It’s important to consider all the options before deciding whether to put down a 5% deposit and take out a 95% mortgage. Ultimately, what you end up opting for will depend entirely on your personal needs and circumstances.

What are the advantages of 95% mortgages?

95% mortgages come with a variety of positives. If you decide to opt for this type of mortgage, you can expect to benefit from the following advantages:

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    It gets you on the property ladder

    With a 95% mortgage, you will only need a relatively small deposit to secure the house you want and get yourself on the property ladder

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    Build up equity

    If house prices rise and you accumulate equity in your property, you may have the chance to remortgage to a preferable deal and interest rate

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    It could work out cheaper than renting

    You may find that taking out a 95% mortgage comes with cheaper monthly instalments than your rent, especially if you opt for a longer loan

What are the disadvantages of 95% mortgages?

95% mortgages have drawbacks too. Here are some of the aspects to take into account if you’re thinking about selecting this type of mortgage:

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    Lower loan amounts

    You may only be able to borrow a limited amount of money and there may be fewer options because 95% mortgages are often viewed as higher risk

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    High interest rates

    Only putting down a 5% deposit means you won’t be able to gain access to the best mortgage deals on the market and could face higher interest rates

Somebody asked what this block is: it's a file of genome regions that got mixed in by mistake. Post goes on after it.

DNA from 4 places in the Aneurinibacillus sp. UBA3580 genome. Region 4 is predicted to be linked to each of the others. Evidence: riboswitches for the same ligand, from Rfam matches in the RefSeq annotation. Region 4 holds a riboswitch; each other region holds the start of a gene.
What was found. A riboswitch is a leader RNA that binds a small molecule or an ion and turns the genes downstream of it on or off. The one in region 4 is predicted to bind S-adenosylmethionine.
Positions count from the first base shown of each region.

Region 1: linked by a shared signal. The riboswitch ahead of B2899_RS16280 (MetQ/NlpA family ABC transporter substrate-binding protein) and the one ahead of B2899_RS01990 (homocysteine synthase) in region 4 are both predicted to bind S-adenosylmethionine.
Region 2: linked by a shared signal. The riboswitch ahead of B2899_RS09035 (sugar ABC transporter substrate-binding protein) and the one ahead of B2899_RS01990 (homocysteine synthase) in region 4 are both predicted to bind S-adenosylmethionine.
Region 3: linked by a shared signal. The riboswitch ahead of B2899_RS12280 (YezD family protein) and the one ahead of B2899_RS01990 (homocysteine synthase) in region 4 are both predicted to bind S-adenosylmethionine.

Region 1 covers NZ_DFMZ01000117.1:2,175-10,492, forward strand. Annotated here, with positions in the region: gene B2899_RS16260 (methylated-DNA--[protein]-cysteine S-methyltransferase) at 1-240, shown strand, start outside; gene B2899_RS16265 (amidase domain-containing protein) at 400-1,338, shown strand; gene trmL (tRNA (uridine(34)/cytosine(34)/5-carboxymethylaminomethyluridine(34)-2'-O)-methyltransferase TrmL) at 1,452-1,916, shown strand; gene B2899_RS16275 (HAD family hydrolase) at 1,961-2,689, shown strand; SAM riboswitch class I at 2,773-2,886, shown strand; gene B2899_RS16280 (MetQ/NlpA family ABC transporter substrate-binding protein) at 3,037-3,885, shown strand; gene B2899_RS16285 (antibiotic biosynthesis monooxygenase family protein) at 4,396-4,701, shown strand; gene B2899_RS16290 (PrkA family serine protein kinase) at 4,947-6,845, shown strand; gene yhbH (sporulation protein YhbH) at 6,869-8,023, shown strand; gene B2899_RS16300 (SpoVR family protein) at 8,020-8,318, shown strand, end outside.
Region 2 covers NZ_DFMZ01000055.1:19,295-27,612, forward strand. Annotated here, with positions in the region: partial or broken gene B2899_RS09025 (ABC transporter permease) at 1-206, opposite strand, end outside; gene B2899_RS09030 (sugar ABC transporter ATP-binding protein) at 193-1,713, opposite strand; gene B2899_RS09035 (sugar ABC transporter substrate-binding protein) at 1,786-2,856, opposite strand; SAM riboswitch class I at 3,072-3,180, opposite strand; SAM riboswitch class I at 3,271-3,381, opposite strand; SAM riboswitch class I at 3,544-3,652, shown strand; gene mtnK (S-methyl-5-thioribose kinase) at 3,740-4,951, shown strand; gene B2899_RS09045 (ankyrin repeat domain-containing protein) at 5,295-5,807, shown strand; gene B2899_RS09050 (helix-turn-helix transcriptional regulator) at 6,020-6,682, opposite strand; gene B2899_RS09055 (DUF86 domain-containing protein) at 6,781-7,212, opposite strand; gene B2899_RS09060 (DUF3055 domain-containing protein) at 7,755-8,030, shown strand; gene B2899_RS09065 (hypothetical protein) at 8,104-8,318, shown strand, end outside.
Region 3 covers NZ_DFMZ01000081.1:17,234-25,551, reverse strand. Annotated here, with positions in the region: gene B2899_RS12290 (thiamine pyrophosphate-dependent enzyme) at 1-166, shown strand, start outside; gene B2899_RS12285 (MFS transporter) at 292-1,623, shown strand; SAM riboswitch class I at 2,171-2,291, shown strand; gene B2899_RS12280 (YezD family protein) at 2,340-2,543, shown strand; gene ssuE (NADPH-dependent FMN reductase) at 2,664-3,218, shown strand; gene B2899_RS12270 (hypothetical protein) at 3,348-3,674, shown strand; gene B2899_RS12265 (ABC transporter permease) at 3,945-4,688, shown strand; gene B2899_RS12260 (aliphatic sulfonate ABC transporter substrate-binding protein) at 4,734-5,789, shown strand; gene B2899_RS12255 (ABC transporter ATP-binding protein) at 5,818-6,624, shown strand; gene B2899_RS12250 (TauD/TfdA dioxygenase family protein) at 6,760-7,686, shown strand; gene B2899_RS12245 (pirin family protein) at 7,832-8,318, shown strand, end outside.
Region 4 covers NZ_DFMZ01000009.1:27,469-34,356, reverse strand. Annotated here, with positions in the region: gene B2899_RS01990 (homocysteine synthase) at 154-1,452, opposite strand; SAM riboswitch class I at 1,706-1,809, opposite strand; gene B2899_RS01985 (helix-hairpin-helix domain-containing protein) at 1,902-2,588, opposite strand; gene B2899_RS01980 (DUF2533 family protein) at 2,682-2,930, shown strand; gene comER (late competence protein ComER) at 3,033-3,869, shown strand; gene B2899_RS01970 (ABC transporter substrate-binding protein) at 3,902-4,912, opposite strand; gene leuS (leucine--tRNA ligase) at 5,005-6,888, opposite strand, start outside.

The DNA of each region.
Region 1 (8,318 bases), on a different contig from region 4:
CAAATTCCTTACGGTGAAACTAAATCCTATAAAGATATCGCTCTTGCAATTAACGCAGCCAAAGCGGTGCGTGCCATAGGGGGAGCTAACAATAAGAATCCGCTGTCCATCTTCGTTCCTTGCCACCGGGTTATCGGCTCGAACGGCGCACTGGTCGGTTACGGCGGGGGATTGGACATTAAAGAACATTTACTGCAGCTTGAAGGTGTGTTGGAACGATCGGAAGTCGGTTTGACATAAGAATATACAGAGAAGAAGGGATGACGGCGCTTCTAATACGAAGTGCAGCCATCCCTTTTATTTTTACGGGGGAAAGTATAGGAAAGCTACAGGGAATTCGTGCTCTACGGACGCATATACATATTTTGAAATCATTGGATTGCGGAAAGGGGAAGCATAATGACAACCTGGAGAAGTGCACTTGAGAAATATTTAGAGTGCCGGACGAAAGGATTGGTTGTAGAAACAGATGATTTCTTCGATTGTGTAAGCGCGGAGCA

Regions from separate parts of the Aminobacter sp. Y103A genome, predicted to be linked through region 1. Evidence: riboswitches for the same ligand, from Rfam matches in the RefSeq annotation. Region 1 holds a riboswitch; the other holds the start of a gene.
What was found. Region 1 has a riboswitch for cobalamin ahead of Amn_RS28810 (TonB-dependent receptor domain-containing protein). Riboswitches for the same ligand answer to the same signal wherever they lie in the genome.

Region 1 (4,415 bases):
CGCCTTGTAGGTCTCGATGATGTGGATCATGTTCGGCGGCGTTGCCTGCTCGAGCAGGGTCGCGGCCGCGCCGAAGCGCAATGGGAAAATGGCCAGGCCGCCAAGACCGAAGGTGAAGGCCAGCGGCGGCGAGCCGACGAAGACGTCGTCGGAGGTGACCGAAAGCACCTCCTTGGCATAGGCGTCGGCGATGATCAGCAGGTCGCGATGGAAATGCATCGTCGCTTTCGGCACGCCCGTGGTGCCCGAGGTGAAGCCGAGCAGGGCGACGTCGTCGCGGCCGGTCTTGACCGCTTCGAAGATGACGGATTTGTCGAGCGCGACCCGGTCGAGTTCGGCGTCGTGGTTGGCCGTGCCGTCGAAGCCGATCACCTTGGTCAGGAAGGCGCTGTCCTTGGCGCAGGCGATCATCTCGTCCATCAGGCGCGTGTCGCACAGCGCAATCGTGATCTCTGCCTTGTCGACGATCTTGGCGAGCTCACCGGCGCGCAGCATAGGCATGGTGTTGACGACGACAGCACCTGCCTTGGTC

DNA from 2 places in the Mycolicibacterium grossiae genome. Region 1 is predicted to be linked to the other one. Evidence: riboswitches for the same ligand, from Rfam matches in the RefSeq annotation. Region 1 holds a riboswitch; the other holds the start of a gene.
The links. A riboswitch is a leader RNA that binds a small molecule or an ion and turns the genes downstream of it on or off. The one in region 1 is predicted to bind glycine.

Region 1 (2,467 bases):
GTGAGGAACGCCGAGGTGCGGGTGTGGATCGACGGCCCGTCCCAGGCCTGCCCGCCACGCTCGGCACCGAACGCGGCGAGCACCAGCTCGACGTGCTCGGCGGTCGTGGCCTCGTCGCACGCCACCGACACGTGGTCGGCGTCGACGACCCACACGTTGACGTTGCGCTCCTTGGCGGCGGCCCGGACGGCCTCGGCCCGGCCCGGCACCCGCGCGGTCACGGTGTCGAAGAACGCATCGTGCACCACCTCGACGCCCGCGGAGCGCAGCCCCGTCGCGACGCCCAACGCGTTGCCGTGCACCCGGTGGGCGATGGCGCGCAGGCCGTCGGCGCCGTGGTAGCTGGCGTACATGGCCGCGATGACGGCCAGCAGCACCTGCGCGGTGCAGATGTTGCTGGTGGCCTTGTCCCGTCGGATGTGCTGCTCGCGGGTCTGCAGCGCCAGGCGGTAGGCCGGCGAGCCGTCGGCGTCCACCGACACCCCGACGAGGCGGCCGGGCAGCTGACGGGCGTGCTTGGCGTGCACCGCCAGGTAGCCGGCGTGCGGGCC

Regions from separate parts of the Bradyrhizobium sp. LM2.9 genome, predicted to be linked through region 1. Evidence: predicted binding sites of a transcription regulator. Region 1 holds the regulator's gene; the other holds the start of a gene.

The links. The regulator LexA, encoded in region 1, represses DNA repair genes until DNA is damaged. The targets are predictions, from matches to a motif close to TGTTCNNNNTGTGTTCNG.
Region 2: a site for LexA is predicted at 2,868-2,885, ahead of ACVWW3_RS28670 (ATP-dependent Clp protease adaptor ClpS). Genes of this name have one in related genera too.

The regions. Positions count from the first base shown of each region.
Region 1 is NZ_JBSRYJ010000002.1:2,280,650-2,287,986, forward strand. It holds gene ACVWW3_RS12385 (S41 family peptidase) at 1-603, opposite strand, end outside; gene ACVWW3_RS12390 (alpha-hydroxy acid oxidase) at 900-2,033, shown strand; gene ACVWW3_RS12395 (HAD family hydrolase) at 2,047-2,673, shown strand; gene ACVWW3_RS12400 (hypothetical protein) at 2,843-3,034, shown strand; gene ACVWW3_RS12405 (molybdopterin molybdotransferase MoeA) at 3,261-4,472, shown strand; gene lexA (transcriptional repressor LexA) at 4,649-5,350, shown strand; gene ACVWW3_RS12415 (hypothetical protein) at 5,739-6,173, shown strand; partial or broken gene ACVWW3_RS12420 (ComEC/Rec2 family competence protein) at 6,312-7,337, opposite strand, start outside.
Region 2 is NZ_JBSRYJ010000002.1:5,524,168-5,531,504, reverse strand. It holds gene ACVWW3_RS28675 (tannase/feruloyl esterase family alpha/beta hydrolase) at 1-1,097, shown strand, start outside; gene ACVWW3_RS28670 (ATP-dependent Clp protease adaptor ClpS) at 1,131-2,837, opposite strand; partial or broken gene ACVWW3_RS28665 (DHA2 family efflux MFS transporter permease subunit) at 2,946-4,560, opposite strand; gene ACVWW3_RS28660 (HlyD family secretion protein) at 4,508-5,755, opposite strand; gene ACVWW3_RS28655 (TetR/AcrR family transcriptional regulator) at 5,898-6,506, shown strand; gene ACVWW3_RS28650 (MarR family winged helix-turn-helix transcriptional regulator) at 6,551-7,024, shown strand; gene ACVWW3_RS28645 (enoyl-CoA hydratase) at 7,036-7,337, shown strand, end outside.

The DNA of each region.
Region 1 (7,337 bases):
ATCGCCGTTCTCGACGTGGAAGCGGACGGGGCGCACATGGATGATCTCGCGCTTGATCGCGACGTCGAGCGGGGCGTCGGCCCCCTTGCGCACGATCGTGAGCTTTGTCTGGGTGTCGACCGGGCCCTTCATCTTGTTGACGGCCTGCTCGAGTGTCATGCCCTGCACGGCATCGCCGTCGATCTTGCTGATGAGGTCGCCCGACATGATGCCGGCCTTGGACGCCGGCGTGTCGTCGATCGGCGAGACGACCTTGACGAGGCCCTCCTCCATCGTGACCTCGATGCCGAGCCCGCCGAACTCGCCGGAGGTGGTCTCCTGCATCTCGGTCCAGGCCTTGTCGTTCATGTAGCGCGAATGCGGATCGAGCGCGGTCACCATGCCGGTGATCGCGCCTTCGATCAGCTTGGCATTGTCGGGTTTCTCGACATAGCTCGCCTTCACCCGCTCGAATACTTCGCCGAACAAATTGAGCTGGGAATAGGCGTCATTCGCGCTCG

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    You may have to pay extra fees

    When the LTV is 90% or more lenders may ask you to pay a higher-lending charge (HLC) which helps protect them should you default on the mortgage

Government 95% mortgage guarantee scheme

In the Spring Budget 2021, the government announced a new 95% mortgage guarantee scheme. The scheme enables home buyers to secure a mortgage with a 5% deposit, with the government underwriting 95% mortgages. It runs until 30th June 2025 and is available to all home buyers (not just first-time buyers) on properties worth up to £600,000.  

Major lenders including Barclays, HSBC, NatWest, Santander and Virgin Money all agreed to participate. But while the 'guarantee' is from the government to the lender should you default on the deal, it is not a guarantee you’ll be offered a 95% mortgage in the first place. Each application will still be assessed on its own merits.

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How does the 95% mortgage guarantee scheme work?

Mortgage providers, including banks and building societies, are encouraged to offer 95% mortgages based on the government guaranteeing outstanding loans.